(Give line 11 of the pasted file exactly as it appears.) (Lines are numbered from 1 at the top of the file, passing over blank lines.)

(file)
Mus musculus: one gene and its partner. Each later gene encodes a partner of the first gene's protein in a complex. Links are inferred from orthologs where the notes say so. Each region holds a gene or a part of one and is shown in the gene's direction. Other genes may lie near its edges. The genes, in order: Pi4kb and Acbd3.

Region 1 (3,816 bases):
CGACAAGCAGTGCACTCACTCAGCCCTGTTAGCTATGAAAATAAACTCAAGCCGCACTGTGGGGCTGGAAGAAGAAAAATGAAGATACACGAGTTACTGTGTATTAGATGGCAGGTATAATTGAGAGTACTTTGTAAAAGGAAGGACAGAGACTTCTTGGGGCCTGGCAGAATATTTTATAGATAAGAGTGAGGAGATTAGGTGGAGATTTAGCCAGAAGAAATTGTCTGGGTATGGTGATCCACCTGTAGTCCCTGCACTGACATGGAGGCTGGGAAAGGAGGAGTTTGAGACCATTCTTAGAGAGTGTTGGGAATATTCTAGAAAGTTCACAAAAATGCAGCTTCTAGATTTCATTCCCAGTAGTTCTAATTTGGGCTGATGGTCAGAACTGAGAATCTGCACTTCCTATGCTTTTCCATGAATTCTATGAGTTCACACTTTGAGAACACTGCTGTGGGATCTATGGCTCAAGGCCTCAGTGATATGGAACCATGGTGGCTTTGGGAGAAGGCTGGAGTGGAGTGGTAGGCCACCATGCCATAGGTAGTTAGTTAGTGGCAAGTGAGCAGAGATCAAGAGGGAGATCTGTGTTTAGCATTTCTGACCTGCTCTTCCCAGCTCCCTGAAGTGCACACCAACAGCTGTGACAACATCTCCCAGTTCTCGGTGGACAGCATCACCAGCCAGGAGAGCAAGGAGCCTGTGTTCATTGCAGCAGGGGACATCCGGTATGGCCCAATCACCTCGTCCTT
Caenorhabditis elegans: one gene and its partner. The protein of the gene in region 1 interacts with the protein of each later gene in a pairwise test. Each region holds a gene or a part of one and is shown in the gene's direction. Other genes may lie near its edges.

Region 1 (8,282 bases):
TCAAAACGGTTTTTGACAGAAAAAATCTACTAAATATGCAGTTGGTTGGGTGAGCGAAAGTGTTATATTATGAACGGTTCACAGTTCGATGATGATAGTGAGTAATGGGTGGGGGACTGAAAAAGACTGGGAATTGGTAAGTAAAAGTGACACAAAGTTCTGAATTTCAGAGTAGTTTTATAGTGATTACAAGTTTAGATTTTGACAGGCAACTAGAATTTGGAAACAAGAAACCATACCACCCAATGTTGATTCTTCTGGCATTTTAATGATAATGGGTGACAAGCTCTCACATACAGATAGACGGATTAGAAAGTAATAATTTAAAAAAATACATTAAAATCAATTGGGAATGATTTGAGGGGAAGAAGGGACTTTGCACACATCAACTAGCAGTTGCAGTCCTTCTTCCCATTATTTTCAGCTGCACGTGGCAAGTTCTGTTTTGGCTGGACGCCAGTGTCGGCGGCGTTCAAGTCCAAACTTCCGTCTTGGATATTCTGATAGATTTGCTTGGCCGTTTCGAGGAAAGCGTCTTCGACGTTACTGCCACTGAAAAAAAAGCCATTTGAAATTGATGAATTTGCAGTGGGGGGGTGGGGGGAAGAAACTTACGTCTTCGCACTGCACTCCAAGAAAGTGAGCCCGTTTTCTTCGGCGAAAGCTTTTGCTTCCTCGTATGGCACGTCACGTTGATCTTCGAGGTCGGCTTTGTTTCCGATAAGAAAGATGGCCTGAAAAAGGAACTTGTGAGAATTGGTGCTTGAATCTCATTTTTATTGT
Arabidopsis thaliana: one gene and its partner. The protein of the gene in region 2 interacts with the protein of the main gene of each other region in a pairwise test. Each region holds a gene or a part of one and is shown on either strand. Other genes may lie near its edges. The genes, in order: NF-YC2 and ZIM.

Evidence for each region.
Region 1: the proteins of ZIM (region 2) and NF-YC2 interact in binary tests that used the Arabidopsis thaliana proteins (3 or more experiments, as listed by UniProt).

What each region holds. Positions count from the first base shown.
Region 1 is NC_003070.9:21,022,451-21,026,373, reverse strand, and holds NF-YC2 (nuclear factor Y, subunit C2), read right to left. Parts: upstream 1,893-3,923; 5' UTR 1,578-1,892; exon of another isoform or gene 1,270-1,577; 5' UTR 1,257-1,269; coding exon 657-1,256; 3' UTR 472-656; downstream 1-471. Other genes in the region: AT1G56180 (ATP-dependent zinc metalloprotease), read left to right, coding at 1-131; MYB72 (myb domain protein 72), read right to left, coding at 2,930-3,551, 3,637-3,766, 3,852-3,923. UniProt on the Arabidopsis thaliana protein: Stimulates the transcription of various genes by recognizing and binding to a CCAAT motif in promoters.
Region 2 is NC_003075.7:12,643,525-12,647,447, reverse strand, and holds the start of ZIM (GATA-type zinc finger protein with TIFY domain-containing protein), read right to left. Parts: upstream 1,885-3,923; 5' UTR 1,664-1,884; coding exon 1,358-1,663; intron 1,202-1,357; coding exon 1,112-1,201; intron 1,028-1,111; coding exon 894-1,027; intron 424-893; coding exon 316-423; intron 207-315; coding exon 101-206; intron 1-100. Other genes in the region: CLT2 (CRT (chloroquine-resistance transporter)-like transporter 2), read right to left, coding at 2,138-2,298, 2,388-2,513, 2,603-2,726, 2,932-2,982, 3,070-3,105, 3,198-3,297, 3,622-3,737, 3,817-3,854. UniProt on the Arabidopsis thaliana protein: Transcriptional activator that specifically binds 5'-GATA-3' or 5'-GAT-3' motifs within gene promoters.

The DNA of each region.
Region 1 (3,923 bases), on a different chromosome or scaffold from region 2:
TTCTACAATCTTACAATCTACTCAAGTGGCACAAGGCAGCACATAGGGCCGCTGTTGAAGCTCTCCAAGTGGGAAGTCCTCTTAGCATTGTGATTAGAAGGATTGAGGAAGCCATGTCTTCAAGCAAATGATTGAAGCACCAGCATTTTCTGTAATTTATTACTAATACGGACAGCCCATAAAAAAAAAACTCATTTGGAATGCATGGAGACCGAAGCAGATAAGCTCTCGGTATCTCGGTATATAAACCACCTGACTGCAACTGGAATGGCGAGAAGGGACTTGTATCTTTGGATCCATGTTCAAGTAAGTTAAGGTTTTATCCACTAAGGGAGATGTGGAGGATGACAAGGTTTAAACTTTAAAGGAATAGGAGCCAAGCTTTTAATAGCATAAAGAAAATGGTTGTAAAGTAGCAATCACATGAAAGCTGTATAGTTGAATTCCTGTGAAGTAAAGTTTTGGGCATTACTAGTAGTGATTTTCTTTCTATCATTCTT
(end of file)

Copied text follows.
Region 1 is NC_003070.9:21,022,451-21,026,373, reverse strand, and holds NF-YC2 (nuclear factor Y, subunit C2), read right to left. Parts: upstream 1,893-3,923; 5' UTR 1,578-1,892; exon of another isoform or gene 1,270-1,577; 5' UTR 1,257-1,269; coding exon 657-1,256; 3' UTR 472-656; downstream 1-471. Other genes in the region: AT1G56180 (ATP-dependent zinc metalloprotease), read left to right, coding at 1-131; MYB72 (myb domain protein 72), read right to left, coding at 2,930-3,551, 3,637-3,766, 3,852-3,923. UniProt on the Arabidopsis thaliana protein: Stimulates the transcription of various genes by recognizing and binding to a CCAAT motif in promoters.